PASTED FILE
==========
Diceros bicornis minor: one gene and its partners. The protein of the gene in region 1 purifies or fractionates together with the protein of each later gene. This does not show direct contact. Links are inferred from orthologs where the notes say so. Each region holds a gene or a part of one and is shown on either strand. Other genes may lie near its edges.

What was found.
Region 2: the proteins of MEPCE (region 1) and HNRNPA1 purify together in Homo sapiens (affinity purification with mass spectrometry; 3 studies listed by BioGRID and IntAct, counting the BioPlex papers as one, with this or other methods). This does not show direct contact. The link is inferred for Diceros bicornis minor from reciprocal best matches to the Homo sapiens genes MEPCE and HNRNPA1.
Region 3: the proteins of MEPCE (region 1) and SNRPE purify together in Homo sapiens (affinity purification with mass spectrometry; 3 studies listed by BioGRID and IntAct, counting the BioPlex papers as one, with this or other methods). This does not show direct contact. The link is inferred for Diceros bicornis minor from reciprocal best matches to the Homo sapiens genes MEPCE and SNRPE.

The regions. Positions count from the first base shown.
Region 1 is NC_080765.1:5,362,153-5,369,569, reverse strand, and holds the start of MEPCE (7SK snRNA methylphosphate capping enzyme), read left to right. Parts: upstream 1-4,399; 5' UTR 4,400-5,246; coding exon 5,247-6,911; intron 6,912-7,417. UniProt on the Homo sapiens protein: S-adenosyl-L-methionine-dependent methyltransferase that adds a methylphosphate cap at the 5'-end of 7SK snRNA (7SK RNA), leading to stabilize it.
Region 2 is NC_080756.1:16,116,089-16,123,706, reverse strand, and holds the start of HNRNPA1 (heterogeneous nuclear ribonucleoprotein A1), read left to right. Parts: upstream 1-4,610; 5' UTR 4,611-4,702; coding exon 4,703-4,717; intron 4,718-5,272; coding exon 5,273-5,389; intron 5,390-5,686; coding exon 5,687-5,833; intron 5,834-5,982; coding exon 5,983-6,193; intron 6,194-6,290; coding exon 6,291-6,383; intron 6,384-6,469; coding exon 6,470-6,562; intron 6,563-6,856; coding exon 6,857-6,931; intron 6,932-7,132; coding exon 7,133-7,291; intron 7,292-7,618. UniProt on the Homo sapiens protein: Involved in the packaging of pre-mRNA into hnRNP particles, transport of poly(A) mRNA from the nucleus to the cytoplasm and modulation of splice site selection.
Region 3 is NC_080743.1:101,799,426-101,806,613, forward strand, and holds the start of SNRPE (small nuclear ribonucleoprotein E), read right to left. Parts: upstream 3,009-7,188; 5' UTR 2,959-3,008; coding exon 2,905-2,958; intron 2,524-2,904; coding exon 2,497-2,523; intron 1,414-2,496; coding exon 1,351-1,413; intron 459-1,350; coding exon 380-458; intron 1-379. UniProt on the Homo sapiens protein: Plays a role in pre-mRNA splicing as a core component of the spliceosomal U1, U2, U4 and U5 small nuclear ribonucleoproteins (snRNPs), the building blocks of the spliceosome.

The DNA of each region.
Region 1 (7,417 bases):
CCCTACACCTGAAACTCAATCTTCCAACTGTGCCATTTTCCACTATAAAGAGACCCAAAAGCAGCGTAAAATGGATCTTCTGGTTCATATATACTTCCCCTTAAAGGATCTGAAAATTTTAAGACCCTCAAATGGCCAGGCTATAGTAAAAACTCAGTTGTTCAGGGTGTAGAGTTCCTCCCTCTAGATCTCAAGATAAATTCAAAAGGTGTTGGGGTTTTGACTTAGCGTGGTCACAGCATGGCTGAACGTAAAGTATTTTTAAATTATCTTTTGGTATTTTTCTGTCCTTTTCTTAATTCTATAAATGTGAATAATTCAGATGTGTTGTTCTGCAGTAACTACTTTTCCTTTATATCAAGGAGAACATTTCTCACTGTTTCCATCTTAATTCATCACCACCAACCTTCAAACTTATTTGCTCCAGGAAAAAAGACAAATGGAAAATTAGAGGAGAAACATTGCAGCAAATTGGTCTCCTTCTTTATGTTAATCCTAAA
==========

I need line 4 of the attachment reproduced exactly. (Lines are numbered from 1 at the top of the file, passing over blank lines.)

Region 3: the proteins of MEPCE (region 1) and SNRPE purify together in Homo sapiens (affinity purification with mass spectrometry; 3 studies listed by BioGRID and IntAct, counting the BioPlex papers as one, with this or other methods). This does not show direct contact. The link is inferred for Diceros bicornis minor from reciprocal best matches to the Homo sapiens genes MEPCE and SNRPE.